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article imageDutch farmers protest fracking as govt set to cut gas output

By Jo Biddle, Jan HENNOP (AFP)     Feb 1, 2018 in World

The Dutch government Thursday appeared poised to meet demands to halve production at Europe's biggest gas field, as dozens of farmers mounted tractors to protest damaging earthquakes in the region.

Economics Minister Eric Wiebes said he wanted to cut output in the northern Groningen gas field "as soon as possible" to a new recommended level of 12 billion cubic metres.

But first he said he wanted to discuss the issue with neighbours France and Germany, hoping to make a decision next month.

Dozens of Groningen farmers meanwhile arrived in The Hague with their tractors to protest against fracking, as MPs debated the issue in parliament.

The drama came as the Dutch mine safety board urged the government Thursday to take drastic action, seeking to halt the earthquakes which have plagued the region for years.

"A major intervention is necessary in order to properly meet the safety standard and to reduce the risk of damage," the board said.

Although no-one can predict when earthquakes will happen in the northern region, "we advise the minister to reduce the gas production as soon as possible to a maximum production level of 12 billion cubic metres per annum."

This would be well below the current gas production of some 21.6 billion cubic metres, which was set in April 2017, and was already drastically scaled back from 53.9 billion cubic metres in 2013.

- 'Homes falling apart' -

Residents have increasingly called for all gas production to be halted in the region.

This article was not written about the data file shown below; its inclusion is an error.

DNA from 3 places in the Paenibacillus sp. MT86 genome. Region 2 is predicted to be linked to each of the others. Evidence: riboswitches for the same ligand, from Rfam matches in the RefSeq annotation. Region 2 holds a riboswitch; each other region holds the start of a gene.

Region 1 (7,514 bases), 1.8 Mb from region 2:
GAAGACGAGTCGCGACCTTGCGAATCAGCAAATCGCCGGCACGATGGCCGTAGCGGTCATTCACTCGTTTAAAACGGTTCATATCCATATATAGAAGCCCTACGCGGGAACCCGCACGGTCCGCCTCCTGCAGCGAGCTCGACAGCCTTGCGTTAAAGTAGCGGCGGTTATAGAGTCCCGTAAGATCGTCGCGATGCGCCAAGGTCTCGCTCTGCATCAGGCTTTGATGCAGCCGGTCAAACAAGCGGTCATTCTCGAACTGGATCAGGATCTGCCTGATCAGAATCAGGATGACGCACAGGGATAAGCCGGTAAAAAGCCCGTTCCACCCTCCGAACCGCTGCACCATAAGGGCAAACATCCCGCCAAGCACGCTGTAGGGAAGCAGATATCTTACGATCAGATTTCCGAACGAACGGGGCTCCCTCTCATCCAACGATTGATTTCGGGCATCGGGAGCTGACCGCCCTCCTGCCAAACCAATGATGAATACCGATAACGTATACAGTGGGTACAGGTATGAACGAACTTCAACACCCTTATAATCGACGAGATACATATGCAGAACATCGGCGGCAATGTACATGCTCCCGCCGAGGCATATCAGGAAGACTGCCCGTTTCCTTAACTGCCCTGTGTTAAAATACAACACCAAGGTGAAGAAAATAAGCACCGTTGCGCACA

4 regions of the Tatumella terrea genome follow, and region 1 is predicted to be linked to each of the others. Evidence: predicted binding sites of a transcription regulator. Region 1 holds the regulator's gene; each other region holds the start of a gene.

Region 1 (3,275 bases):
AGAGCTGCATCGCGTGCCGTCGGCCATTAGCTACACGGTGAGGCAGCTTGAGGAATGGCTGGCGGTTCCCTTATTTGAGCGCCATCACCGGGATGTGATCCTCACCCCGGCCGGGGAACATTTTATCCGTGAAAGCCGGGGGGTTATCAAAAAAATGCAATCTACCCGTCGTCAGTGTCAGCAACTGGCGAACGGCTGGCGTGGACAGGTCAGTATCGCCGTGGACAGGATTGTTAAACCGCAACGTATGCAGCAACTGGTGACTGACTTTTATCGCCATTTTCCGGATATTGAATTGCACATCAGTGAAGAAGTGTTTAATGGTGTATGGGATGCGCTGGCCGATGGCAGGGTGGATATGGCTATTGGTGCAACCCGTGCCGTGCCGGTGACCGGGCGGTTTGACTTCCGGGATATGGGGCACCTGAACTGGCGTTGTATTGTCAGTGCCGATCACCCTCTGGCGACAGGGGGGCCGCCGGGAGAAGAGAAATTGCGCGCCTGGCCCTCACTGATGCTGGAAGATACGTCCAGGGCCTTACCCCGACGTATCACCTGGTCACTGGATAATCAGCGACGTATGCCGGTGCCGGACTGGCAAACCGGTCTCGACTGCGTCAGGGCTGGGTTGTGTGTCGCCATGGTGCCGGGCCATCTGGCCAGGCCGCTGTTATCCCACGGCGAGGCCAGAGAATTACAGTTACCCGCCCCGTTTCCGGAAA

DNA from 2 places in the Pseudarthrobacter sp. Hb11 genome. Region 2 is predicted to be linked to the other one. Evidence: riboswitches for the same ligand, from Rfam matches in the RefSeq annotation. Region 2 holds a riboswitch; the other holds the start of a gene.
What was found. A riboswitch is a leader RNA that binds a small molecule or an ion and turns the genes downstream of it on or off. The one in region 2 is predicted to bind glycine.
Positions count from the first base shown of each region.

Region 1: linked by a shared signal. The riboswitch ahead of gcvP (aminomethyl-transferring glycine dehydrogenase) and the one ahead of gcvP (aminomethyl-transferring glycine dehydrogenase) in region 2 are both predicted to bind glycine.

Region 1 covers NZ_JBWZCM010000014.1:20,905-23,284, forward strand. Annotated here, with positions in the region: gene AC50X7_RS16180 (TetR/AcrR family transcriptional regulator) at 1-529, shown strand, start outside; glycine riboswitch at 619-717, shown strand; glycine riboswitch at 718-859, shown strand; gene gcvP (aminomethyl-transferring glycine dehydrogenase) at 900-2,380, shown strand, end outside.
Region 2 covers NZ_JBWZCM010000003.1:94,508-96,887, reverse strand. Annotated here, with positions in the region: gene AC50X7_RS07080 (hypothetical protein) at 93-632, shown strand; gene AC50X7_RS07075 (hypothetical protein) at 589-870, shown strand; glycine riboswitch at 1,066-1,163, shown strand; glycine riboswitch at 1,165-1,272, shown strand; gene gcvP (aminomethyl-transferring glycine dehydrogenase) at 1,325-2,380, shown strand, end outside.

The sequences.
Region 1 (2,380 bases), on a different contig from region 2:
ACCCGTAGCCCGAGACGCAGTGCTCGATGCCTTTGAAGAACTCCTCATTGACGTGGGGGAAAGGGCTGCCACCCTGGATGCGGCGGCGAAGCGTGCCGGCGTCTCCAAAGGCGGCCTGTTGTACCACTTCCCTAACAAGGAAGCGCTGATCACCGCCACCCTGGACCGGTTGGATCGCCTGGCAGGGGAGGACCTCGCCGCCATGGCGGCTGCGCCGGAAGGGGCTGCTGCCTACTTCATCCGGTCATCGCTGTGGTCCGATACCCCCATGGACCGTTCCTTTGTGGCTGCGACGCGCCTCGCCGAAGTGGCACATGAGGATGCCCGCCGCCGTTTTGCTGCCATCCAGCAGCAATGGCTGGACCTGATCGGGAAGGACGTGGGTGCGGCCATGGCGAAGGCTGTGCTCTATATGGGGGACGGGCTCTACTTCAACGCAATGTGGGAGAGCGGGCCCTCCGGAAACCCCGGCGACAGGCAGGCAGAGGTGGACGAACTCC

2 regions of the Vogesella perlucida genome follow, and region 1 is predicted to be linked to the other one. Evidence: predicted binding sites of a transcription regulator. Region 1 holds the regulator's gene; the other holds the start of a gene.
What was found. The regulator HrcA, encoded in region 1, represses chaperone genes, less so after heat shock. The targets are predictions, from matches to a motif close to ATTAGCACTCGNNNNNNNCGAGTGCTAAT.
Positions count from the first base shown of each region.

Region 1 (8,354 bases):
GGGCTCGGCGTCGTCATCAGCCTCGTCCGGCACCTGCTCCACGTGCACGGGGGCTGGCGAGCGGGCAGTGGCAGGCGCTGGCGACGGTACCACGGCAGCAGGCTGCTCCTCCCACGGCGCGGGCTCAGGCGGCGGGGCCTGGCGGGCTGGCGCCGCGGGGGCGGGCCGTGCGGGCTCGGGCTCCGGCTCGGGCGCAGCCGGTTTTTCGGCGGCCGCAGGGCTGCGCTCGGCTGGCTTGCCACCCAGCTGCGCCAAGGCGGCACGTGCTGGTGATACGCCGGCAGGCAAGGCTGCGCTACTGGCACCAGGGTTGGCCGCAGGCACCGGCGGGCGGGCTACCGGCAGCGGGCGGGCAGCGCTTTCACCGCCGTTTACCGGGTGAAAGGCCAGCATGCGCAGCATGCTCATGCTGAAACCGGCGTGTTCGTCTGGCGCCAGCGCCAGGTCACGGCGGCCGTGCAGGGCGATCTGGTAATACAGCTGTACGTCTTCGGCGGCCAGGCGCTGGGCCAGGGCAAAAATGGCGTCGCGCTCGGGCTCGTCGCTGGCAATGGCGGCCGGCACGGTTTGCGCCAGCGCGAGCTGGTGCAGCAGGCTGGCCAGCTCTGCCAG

"All our homes are falling apart," Annemarie Heite, 47, told AFP as she joined other farmers with their tractors at a protest close to the parliament, adding the problem had been "ignored for the past five years by our government."

"These are man-made quakes and combined with the clay soil we have in Groningen everything is falling apart, our cultural heritage, our farms, our churches and eventually also the people."

The low magnitude earthquakes are said to result from huge air pockets left underground because of gas extraction.

But tempers rose after more than 900 homes were damaged in early January when Groningen province was hit by a 3.4-magnitude quake -- its largest since 2012.

"Farmers are usually not protesters. They stay at home. But if their businesses are being ruined, you go bankrupt," Harm Wiegersma, from the Dutch dairy farmers union, told AFP.

"This is a clear call for help from farmers," he added.

Gasunie, which transports gas in the Netherlands and northern Germany, said however such a radical cut in Groningen gas risked leaving homes without heating next winter.

Inspector General of Mines, Theodor Kockelkoren, admitted there were "large uncertainties" in the latest assessment.

"We therefore choose to be on the conservative side. After all, it concerns the safety of the inhabitants of Groningen," he added.

NAM, the energy company responsible for the gas extraction, is half-owned by Shell and ExxonMobil and has been extracting gas from the massive Groningen field since 1963.

Last year, a total of 18 quakes measuring 1.5 magnitude or higher were measured in the Groningen gas field, according to the Royal Dutch Meteorological Institute (KNMI).

- Compensation will be paid -

Top officials from ExxonMobil, NAM and Shell met MPs late Thursday and vowed that thousands of compensation claims for damage to homes and businesses would be paid.

"NAM is financially robust," said Marjan van Loon, chief executive of Shell Netherlands.

"All the bills will be paid," she stressed, adding Shell and ExxonMobil would discuss how the costs would be divided up.

On Wednesday, the Dutch government announced it was setting up a new independent commission next month to assess all claims.

It will handle some 6,000 outstanding claims filed before March last year, as well as another 8,000 registered since then.

The aim is to have as many claims as possible settled by July, with the government then claiming the money back from NAM.

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